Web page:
New consumer research technologies, old research techniques

Okay, it’s old news that in the US and many other countries, market research has moved online.  The new technology makes it possible to set-up and field studies in record time.  And with Zoomerang and Survey Monkey, just about anyone can create and field a survey.

Which brings to mind a simple question:  Are we using new technology to improve the quality of insights or just using it for the same old tasks?  

My observation is that online research is often a missed opportunity to delve deeper into the minds of customers.  

In study after study I see that questions and study design meant for mail, phone or in-person studies are now migrating online.  The same old studies just done in a new medium.  Why is that such a big deal?  Because many of those questions were compromises based on the technology that existed in the 1970s and 1980s.

It’s like replacing an electric typewriter with a MacBook Pro laptop.  A very cool way to type things.  But you could also adopt all of the new technology stuffed into the MacBook and be making videos and other visual presentations that are much more effective.  

The very nature of putting a study online opens up a world of possibilities — ones that should excite both the market researchers and pretty much everyone in marketing.  The past methods and study designs were not meant for the internet age.  Now it is possible to bring visual experiences and images into the process.

Consider for a moment the typical questions about brand awareness.  Currently they are about remembering a brand based on a verbal cues, along the lines of “What brands of xxxxx come to mind?”  “Have you ever heard of BrandX?”  For aided questions, it is just as easy to show the logo and ask, “Have you ever seen this brand before?”  In real life people come across brands visually, logo first.  If I go into a store, I see the brand name in context of a label, a logo, a package, perhaps a point-of-sale display.  So why not in market research?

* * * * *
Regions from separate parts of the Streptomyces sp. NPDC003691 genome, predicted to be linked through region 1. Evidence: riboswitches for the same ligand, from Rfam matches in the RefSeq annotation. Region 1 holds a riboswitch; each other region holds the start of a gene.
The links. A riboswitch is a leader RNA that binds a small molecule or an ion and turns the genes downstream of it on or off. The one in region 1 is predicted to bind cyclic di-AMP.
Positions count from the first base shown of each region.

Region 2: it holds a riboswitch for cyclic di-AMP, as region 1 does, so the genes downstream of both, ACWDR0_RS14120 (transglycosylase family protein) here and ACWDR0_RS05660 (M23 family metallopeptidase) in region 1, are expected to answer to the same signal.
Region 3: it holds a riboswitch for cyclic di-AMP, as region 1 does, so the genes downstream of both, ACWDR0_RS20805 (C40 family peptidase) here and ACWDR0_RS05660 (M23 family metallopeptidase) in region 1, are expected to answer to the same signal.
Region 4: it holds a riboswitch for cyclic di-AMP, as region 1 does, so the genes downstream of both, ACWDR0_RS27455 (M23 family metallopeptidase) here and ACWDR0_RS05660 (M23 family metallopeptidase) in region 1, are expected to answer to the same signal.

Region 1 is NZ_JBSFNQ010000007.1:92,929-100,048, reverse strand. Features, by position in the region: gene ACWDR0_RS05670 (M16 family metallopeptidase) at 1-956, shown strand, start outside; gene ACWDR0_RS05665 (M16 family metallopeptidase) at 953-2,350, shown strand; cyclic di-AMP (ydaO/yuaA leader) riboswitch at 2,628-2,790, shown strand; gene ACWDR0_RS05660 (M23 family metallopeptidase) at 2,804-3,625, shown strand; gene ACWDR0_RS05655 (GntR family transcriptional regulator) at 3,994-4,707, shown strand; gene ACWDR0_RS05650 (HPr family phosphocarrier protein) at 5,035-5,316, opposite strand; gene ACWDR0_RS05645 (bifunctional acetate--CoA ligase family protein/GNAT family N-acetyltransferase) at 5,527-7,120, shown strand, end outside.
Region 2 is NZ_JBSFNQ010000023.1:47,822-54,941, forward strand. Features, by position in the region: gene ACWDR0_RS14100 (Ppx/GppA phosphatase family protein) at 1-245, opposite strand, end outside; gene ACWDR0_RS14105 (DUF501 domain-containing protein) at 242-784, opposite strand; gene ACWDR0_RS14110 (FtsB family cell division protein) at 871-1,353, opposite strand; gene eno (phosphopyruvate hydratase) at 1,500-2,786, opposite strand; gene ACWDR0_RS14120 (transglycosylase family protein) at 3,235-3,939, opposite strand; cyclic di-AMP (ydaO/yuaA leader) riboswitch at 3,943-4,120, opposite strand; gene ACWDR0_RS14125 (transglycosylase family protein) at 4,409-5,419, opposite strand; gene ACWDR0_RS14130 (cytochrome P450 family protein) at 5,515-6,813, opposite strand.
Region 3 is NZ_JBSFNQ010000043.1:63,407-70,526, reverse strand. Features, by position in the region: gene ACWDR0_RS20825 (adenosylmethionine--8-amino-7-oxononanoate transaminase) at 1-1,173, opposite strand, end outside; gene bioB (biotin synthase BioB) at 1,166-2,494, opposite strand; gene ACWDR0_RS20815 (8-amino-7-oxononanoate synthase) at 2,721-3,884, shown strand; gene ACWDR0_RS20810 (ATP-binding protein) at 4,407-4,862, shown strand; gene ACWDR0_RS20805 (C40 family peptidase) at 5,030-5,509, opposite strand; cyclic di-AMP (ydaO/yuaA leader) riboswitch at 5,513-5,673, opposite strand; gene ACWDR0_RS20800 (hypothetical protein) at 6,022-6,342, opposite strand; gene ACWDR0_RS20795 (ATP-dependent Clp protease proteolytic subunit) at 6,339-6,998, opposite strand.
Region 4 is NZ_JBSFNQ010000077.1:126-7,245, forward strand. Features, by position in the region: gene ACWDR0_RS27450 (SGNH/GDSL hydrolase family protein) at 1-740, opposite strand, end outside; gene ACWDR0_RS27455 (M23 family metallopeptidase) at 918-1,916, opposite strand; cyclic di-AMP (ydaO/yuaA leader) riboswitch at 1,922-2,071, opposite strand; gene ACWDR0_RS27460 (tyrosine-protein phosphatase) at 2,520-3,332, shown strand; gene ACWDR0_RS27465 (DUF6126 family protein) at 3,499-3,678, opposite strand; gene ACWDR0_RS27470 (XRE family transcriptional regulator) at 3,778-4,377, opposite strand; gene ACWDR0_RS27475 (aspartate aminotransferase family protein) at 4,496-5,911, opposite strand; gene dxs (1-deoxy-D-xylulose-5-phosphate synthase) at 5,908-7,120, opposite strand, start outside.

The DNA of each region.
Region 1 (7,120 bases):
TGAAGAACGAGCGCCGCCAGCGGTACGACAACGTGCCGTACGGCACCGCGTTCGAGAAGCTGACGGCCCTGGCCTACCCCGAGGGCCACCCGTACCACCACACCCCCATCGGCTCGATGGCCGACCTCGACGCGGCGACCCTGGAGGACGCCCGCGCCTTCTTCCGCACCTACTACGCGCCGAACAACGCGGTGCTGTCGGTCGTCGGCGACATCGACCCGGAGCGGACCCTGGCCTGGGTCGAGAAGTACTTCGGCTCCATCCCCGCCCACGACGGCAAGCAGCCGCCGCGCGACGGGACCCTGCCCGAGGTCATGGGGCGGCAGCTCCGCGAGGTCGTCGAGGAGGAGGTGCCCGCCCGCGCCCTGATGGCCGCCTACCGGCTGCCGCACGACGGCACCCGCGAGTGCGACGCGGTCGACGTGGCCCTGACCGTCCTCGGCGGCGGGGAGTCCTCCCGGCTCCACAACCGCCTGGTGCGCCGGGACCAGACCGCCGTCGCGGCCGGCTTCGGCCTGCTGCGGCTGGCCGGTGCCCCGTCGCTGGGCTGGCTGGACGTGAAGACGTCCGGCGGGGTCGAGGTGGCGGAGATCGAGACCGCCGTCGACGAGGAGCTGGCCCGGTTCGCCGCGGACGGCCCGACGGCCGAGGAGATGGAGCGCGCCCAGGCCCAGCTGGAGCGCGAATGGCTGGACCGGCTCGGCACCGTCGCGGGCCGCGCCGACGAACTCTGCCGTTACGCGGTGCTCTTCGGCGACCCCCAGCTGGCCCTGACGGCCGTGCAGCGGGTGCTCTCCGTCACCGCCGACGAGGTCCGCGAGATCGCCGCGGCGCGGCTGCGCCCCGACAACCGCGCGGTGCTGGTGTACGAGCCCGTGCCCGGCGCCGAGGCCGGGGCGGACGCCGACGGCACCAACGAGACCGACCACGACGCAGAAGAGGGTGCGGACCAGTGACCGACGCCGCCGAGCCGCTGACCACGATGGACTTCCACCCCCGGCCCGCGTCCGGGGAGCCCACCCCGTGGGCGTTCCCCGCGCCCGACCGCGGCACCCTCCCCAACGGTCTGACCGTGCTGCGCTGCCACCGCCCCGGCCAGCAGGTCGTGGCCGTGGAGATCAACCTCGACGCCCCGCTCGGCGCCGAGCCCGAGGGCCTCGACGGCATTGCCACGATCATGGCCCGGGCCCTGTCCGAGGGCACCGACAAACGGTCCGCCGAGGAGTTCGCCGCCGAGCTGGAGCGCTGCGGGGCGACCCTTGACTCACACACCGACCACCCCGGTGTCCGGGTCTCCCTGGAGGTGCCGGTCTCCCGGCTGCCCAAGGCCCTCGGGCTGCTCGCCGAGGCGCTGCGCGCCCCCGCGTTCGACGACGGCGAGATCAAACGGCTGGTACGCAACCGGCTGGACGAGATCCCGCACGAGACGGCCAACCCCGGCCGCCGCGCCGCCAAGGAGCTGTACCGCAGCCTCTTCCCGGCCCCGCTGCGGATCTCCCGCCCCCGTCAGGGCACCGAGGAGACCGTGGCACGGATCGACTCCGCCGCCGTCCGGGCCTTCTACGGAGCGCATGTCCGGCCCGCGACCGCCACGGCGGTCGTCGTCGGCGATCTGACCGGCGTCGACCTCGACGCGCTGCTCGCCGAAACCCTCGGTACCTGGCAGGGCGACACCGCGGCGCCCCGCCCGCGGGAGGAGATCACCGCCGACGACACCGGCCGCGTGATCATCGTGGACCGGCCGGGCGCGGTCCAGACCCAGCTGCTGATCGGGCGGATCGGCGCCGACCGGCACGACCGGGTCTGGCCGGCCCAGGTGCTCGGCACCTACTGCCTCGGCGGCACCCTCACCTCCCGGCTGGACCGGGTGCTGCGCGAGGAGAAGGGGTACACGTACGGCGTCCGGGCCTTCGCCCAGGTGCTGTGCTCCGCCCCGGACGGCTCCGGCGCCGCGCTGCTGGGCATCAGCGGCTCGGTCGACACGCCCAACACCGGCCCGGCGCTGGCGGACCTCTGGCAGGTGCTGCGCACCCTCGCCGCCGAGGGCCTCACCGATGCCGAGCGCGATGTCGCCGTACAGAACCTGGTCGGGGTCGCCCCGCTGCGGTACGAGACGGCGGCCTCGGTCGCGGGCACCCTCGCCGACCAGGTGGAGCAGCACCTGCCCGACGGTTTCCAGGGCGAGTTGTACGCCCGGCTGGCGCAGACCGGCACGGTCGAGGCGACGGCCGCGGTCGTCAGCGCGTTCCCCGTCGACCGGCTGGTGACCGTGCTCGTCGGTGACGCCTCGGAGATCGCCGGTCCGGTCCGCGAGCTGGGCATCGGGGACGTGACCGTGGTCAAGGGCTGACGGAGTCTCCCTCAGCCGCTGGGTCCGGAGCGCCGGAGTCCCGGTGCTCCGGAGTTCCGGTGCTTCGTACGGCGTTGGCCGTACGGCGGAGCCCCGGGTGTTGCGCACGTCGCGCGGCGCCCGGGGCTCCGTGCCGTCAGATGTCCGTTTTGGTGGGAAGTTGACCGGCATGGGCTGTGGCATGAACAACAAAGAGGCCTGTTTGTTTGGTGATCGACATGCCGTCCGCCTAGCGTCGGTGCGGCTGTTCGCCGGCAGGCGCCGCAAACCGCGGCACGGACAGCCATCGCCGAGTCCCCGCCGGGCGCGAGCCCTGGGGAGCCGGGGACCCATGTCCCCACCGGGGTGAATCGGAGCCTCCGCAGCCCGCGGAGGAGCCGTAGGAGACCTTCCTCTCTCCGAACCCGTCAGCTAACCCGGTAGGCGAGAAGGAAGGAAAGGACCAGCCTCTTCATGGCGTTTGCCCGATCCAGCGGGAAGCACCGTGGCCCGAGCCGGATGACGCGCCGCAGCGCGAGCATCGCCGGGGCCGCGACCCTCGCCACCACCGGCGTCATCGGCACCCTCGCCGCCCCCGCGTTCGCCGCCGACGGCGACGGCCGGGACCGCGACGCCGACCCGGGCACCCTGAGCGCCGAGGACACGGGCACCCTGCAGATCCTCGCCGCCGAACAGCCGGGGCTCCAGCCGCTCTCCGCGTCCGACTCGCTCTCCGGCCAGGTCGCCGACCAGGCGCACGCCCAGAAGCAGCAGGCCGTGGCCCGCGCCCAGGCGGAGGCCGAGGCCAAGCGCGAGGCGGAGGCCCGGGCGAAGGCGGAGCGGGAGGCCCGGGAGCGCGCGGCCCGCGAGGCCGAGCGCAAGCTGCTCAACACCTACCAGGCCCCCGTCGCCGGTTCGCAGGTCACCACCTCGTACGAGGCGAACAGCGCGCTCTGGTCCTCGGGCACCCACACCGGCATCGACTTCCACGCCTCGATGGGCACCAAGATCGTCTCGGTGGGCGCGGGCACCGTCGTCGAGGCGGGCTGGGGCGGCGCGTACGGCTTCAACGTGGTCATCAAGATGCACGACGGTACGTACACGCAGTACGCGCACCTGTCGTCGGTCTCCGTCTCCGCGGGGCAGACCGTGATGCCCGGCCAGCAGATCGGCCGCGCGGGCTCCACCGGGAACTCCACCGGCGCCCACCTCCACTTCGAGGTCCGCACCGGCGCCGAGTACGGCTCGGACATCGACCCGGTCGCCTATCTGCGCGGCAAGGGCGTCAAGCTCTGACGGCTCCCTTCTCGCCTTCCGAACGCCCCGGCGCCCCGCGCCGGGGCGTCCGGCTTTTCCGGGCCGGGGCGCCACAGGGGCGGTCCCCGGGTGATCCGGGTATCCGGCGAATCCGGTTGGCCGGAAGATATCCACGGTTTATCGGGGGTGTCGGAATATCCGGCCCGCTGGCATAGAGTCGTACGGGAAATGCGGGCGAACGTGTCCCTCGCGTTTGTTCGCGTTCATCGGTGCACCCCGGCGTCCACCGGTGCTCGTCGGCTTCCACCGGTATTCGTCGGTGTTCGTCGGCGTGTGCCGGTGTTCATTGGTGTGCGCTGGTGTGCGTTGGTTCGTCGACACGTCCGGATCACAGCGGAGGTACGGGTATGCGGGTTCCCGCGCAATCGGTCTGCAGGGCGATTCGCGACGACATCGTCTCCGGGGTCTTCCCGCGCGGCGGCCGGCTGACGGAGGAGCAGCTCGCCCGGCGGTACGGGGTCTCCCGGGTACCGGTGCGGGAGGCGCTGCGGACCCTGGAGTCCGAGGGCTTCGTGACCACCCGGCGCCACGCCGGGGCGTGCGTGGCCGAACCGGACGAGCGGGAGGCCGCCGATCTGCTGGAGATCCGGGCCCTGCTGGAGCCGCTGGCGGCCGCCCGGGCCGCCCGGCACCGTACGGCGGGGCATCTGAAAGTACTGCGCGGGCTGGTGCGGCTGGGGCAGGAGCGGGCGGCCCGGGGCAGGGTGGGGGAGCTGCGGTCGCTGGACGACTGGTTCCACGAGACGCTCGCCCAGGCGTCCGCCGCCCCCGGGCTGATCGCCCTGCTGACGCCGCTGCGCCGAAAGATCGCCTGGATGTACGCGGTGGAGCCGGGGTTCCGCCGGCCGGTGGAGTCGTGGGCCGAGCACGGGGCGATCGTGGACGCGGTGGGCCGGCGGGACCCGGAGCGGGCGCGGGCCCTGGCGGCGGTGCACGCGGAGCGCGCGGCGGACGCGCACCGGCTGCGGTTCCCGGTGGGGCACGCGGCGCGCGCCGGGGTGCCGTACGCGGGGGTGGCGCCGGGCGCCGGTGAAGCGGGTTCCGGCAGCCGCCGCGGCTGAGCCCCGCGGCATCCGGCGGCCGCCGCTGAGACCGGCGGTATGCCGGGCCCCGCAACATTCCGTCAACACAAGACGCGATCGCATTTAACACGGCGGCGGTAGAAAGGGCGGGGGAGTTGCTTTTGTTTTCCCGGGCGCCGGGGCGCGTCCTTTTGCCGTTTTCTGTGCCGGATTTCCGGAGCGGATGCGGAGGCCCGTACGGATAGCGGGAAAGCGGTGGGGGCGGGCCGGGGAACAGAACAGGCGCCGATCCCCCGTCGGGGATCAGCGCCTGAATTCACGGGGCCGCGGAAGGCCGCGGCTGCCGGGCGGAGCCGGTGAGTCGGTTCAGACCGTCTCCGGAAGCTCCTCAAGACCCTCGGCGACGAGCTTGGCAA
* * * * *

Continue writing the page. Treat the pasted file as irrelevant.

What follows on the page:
For image and brand personality questions, it is now easy to use visual images instead of  checklists of adjectives and attributes such as “Tall”, “Dark” and “Handsome”.  The illusive grail of marketing, “differentiation” is often in imagery and not in product characteristics.  Consider wine. Or beer. Or water. Or perfume.  Or any number of other categories where consumers cannot rationally explain the differences between the physical products. Here’s where the visual aspect of the internet can really delve deeper.

Yes, yes, I know that there are huge problems with online research. How do you know that a real person between 18 and 49 is filling in the survey? How do you actually verify the sample? This is not meant to diminish those issues.  Market research on the internet is here for the foreseeable future, so this is the time to begin making the most of it.

A number is just a number.  But an insight is priceless.  Much of memory is visual.  Much communication is non-verbal.  Much communication is metaphorical. The great promise of market research on the internet is to re-invent market research to get into these visual, metaphorical, non-verbal parts of the consumer’s mind.  The great promise is to get deeper insights.

Okay, I’m putting my soapbox back into the closet for a while…

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